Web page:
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  • Author: Anthony H. Cordesman
  • Publication Date: 01-2018
  • Content Type: Working Paper
  • Institution: Center for Strategic and International Studies
  • Abstract: The United States, its allies, and international organizations are just beginning to come to grips with the civil dimensions of "failed state" wars in Afghanistan, Iraq, Libya, Somalia, the Sudans, Syria, and Yemen. In each case, it is clear that the civil dimension of the war will ultimately be as important as the military one. Any meaningful form of "victory" requires far more than defeating the current extremist threat in military terms, and reaching some temporary compromise between the major factions that divide the country. The current insurgent and other security threats exist largely because of the deep divisions within the state, the past and current failures of the government to deal with such internal divisions, and the chronic failure to meet the economic, security, and social needs of much of the nation's population. In practical terms, these failures make a given host government, other contending factions, and competing outside powers as much of a threat to each nation’s stability and future as Islamic extremists and other hostile forces. Regardless of the scale of any defeat of extremists, the other internal tensions and divisions with each country also threaten to make any such “victory” a prelude to new forms of civil war, and/or an enduring failure to cope with security, stability, recovery, and development. Any real form of victory requires a different approach to stability operations and civil-military affairs. In each case, the country the U.S. is seeking to aid failed to make the necessary economic progress and reforms to meet the needs of its people – and sharply growing population – long before the fighting began. The growth of these problems over a period of decades helped trigger the sectarian, ethnic, and other divisions that made such states vulnerable to extremism and civil conflict, and made it impossible for the government to respond effectively to crises and wars.
  • Topic: Security, War, Fragile/Failed State, ISIS, Conflict
  • Political Geography: Afghanistan, Africa, United States, Iraq, Middle East, Yemen, Syria, Somalia, South Sudan, Sundan
  • Author: James Andrew Lewis
  • Publication Date: 01-2018
  • Content Type: Working Paper
  • Institution: Center for Strategic and International Studies
  • Abstract: Despite all the attention, cyberspace is far from secure. Why this is so reflects conceptual weaknesses as much as imperfect technologies. Two questions highlight shortcomings in the discussion of cybersecurity. The first is why, after more than two decades, we have not seen anything like a cyber Pearl Harbor, cyber 9/11, or cyber catastrophe, despite constant warnings. The second is why, despite the increasing quantity of recommendations, there has been so little improvement, even when these recommendations are implemented. These questions share an answer: the concepts underlying cybersecurity are an aggregation of ideas conceived in a different time, based on millennial expectations about governance and international security. Similarly, the internet of the 1990s has become “cyber,” a portmanteau term that encompassed the broad range of global economic, political, and military activities transformed by the revolution created by digital technologies. If our perceptions of the nature of cybersecurity are skewed, so are our defenses. This report examines the accuracy of our perceptions of cybersecurity. It attempts to embed the problem of cyber attack (not crime or espionage) in the context of larger strategic calculations and effects. It argues that policies and perceptions of cybersecurity are determined by factors external to cyberspace, such as political trends affecting relations among states, by thinking on the role of government, and by public attitudes toward risk. We can begin to approach the problem of cybersecurity by defining attack. While public usage calls every malicious action in cyberspace an attack, it is more accurate to define attacks as those actions using cyber techniques or tools for violence or coercion to achieve political effect. This places espionage and crime in a separate discussion (while noting that some states use crime for political ends and rampant espionage creates a deep sense of concern among states). Cyber attack does not threaten crippling surprise or existential risk. This means that the incentives for improvement that might motivate governments and companies are, in fact, much smaller than we assume. Nor is cyber attack random and unpredictable. It reflects national policies for coercion and crime. Grounding policy in a more objective appreciation of risk and intent is a first step toward better security.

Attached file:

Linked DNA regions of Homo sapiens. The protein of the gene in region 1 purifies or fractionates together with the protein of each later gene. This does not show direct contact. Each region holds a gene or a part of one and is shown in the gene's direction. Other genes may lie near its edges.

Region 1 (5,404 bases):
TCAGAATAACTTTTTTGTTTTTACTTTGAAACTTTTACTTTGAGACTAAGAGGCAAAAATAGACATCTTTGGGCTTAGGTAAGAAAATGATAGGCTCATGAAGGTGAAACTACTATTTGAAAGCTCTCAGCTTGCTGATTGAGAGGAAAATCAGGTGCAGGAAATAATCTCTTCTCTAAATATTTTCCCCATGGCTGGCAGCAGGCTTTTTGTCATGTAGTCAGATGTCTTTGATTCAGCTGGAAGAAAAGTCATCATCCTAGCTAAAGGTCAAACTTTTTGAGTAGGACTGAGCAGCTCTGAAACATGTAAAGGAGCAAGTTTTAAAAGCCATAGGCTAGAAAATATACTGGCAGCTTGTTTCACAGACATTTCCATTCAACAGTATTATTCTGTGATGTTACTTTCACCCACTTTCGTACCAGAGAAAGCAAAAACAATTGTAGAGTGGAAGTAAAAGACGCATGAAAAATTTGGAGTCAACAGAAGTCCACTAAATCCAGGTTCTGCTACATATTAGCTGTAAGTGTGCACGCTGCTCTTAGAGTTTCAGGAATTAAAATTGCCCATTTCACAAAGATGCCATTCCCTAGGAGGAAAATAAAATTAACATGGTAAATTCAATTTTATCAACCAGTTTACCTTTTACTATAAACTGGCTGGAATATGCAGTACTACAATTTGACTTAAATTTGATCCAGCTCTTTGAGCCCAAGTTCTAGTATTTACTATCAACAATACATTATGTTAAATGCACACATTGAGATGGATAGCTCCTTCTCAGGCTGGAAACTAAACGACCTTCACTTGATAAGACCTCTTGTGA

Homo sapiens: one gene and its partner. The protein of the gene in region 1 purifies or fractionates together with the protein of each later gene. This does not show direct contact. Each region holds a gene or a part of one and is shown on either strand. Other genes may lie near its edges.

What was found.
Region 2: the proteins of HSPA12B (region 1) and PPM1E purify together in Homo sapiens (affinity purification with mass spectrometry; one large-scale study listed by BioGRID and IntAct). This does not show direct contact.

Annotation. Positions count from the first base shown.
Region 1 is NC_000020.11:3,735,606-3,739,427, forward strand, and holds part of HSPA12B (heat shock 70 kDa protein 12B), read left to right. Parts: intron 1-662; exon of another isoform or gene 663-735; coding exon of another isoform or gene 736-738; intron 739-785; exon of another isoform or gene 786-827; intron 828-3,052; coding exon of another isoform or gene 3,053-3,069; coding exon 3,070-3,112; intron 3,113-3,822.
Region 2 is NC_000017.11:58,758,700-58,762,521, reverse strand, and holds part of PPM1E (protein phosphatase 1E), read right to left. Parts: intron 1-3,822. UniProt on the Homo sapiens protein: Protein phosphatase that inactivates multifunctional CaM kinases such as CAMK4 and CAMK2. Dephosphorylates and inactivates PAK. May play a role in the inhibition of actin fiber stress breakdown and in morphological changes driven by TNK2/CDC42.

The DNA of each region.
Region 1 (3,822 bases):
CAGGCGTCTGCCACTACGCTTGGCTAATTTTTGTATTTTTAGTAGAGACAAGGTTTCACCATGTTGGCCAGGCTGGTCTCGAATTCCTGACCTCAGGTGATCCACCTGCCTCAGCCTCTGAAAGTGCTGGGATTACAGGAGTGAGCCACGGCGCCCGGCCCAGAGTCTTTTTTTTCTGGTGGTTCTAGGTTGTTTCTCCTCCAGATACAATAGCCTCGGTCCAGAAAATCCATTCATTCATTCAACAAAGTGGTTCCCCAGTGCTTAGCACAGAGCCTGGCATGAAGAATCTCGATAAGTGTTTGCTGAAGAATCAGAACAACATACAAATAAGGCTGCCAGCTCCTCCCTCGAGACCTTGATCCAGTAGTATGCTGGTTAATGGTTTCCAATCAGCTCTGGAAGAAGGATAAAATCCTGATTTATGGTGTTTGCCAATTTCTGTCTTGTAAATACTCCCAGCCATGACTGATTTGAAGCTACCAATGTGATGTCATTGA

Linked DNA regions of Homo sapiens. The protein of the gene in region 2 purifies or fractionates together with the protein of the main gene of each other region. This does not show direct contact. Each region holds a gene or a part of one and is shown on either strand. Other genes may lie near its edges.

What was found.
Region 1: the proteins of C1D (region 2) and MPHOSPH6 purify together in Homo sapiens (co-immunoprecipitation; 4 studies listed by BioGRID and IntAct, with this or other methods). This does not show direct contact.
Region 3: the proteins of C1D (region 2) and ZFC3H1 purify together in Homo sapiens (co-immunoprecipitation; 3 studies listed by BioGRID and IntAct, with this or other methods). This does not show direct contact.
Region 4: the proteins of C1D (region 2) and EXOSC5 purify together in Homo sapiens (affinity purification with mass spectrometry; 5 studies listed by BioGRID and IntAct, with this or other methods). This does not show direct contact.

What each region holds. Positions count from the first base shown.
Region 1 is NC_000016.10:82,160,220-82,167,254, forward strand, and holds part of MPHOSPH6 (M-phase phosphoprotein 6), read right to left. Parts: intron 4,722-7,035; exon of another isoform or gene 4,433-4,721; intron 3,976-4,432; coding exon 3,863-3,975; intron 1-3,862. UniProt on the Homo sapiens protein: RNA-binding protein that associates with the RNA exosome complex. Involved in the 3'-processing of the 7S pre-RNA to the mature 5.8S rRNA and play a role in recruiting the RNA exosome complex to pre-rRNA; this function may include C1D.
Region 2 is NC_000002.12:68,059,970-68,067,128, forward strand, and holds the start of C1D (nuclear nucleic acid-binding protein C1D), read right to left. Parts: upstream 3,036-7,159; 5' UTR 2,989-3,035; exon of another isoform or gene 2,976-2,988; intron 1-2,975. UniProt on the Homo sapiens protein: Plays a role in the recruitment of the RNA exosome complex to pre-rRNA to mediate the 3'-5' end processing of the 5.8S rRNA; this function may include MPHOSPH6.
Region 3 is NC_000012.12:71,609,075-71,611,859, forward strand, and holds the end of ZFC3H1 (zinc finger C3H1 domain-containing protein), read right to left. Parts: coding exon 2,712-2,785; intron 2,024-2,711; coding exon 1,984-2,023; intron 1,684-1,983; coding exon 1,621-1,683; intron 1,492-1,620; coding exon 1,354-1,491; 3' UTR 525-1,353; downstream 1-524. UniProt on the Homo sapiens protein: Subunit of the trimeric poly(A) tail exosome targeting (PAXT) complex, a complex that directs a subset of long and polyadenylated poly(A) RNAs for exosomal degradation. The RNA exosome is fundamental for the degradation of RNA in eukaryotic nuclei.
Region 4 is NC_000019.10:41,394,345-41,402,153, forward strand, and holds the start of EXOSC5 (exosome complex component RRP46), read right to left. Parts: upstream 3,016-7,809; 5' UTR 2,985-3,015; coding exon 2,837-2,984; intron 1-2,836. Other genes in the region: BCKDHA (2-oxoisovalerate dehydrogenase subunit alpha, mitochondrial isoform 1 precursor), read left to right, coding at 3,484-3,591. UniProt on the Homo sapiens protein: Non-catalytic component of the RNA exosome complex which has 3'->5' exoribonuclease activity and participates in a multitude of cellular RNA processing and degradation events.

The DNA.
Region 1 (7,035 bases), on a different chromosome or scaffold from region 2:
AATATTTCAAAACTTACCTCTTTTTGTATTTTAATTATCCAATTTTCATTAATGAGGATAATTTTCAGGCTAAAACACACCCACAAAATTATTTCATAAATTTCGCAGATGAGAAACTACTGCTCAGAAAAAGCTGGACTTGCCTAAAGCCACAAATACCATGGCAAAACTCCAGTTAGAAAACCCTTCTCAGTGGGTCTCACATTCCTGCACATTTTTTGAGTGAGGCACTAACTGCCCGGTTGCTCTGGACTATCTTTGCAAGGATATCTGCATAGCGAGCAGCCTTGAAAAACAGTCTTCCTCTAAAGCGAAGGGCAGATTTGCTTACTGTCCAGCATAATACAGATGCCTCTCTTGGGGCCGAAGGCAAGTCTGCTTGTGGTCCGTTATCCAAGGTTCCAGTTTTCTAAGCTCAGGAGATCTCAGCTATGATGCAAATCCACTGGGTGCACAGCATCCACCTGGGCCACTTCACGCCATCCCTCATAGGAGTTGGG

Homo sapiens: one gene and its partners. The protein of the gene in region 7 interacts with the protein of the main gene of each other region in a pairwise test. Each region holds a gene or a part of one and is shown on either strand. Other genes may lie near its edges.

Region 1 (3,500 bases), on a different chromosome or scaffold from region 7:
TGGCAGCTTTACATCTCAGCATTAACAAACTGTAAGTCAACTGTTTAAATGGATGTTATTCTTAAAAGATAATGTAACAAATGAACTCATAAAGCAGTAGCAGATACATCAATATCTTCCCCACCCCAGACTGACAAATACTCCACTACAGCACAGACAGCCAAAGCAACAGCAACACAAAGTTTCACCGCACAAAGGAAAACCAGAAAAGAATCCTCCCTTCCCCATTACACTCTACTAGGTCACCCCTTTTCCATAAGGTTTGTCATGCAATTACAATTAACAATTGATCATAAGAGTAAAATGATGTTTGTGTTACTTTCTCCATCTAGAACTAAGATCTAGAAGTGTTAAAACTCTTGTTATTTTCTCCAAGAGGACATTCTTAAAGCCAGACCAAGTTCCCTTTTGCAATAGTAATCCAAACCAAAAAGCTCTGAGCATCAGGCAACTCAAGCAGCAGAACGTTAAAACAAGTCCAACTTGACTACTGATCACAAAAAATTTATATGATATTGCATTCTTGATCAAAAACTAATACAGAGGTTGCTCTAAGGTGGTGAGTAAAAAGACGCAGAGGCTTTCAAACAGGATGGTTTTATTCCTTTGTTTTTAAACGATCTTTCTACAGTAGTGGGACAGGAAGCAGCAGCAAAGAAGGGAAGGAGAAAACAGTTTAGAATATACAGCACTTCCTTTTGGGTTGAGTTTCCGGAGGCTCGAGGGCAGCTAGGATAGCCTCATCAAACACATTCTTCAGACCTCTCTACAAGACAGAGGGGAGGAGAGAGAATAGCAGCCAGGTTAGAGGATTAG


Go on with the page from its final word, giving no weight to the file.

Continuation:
• Topic: Science and Technology, Governance, Cybersecurity, Digital Economy
  • Political Geography: Global Focus
  • Author: Bonnie Glaser, Scott Kennedy, Matthew Funaiole
  • Publication Date: 01-2018